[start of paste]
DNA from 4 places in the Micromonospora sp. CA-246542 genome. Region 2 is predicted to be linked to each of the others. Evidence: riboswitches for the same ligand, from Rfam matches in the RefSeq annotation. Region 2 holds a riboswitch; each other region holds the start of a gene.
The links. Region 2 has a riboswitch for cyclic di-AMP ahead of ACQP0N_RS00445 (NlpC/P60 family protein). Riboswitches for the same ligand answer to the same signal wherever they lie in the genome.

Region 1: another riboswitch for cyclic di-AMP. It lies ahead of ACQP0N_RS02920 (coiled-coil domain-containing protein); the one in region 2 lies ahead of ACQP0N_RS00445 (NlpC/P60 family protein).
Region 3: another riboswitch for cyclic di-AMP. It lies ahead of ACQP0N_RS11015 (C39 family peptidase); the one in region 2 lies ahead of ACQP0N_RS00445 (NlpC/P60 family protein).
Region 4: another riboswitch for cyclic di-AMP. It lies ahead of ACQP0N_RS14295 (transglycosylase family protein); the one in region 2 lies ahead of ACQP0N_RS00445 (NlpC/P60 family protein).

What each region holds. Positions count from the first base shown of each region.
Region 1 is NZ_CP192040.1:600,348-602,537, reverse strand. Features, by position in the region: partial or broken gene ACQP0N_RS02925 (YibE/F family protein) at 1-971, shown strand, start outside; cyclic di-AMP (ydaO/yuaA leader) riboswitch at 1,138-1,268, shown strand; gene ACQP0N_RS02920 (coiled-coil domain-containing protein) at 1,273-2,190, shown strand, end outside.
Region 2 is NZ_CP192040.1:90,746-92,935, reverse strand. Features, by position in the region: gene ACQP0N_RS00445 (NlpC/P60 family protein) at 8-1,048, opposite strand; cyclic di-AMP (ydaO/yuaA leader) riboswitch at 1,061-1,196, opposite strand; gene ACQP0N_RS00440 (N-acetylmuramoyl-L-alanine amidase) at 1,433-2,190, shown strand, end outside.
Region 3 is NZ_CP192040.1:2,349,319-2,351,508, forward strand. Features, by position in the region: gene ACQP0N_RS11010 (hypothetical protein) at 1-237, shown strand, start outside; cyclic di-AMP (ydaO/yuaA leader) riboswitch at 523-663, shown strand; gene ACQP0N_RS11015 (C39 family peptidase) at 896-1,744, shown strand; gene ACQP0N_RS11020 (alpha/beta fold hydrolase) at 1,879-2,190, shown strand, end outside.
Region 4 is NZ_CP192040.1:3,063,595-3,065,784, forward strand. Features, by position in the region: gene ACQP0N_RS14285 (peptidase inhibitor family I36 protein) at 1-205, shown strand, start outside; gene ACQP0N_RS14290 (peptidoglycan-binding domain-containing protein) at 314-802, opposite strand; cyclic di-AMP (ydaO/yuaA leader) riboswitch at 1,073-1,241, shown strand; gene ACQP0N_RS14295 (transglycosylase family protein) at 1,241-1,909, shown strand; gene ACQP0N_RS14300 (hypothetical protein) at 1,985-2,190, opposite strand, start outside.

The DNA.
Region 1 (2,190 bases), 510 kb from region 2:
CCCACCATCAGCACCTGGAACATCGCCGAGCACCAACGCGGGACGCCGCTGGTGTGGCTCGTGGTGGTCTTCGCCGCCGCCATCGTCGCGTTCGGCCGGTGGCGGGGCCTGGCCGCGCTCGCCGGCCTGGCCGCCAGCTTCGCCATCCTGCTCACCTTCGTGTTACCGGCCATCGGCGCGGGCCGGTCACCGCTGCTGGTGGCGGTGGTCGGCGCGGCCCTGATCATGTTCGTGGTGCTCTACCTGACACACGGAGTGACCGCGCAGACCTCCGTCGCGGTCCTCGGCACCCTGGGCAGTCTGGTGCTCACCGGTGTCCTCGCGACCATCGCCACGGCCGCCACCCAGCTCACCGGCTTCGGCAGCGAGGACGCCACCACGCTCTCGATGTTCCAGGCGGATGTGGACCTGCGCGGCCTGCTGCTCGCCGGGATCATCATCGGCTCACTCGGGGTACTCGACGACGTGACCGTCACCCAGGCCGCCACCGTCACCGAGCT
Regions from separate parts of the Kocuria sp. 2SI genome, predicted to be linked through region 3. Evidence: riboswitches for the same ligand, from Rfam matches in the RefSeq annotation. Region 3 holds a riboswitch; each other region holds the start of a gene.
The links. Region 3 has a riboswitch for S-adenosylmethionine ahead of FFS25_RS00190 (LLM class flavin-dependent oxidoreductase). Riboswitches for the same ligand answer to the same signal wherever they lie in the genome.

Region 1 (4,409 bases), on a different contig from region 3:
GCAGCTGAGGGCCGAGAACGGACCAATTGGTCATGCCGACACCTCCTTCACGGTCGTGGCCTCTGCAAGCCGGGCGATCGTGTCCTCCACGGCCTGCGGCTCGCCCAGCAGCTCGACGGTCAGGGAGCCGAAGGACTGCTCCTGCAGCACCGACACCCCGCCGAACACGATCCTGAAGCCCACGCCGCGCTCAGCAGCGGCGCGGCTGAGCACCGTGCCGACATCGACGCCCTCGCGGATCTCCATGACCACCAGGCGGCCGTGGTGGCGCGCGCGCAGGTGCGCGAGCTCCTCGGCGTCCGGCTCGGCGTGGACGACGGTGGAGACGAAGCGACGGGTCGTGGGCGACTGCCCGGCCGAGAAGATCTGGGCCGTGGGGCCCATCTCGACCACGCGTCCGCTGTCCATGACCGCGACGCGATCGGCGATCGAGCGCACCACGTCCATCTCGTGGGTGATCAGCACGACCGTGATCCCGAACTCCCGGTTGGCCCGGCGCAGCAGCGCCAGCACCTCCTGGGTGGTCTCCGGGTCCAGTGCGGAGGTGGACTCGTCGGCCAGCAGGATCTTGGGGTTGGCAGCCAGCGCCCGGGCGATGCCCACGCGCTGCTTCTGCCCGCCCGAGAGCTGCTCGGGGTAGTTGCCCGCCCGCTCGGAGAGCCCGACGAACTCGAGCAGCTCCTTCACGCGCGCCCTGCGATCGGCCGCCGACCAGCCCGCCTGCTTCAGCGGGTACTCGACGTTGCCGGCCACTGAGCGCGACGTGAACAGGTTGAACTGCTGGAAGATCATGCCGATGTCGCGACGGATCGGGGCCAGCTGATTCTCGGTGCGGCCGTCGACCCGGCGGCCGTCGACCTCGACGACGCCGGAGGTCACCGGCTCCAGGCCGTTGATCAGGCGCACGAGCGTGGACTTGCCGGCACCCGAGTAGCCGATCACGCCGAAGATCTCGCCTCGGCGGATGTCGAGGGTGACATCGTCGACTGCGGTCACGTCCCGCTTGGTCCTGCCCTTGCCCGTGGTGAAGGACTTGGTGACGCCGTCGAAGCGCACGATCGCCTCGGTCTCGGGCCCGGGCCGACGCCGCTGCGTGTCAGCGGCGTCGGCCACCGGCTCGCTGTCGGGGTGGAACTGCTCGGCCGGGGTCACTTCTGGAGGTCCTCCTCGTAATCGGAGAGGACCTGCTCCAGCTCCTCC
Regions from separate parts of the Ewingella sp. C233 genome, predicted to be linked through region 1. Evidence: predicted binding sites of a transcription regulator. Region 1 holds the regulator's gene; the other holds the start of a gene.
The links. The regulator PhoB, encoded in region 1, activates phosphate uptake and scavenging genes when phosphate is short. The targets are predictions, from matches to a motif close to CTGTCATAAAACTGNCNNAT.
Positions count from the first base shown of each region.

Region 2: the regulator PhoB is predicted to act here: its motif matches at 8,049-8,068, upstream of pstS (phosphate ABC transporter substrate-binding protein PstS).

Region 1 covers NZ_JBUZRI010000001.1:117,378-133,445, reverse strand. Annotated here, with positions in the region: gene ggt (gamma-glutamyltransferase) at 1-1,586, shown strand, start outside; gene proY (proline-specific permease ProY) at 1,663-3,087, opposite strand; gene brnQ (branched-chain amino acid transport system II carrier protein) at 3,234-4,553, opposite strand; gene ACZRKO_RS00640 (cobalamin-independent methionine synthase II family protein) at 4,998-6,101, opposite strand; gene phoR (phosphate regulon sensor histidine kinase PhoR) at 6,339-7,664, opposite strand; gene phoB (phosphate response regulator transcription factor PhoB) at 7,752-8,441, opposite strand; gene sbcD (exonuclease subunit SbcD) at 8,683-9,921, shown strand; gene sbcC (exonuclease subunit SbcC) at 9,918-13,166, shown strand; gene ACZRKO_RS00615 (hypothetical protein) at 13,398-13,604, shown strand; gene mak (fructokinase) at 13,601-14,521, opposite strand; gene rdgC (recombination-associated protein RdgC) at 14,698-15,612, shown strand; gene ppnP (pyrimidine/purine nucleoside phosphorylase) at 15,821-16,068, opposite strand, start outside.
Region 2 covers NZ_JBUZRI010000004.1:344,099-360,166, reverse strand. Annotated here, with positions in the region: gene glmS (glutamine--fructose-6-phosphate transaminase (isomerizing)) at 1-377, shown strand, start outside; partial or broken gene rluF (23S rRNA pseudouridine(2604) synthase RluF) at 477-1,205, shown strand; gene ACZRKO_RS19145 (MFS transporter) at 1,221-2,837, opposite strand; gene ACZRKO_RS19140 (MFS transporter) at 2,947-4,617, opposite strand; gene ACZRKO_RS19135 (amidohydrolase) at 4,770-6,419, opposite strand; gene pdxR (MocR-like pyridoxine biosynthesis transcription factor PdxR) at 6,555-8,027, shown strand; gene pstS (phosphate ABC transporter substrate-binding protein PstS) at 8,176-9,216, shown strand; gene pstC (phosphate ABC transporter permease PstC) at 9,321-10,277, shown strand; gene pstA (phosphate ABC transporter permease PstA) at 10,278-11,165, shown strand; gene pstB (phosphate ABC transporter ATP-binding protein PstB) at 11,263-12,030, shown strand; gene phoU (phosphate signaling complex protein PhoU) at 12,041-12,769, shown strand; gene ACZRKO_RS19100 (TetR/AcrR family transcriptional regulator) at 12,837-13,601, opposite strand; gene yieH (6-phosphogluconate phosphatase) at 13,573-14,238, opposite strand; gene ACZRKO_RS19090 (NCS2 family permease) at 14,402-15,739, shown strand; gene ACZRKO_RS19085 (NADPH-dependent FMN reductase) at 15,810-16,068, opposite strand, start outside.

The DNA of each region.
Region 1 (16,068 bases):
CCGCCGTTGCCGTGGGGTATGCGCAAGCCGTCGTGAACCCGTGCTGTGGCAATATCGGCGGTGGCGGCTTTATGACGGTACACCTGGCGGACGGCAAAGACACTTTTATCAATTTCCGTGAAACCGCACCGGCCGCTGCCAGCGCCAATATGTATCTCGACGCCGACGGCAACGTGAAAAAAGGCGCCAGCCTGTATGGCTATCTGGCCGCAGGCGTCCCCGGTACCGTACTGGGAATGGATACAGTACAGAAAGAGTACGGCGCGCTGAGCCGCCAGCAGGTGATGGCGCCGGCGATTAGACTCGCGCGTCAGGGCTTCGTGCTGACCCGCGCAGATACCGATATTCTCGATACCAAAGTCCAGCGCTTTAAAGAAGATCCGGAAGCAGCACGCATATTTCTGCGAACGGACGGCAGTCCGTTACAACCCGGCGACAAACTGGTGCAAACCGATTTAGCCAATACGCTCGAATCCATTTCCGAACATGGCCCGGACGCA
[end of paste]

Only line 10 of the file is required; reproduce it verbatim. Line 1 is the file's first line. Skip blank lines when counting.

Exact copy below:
Region 4 is NZ_CP192040.1:3,063,595-3,065,784, forward strand. Features, by position in the region: gene ACQP0N_RS14285 (peptidase inhibitor family I36 protein) at 1-205, shown strand, start outside; gene ACQP0N_RS14290 (peptidoglycan-binding domain-containing protein) at 314-802, opposite strand; cyclic di-AMP (ydaO/yuaA leader) riboswitch at 1,073-1,241, shown strand; gene ACQP0N_RS14295 (transglycosylase family protein) at 1,241-1,909, shown strand; gene ACQP0N_RS14300 (hypothetical protein) at 1,985-2,190, opposite strand, start outside.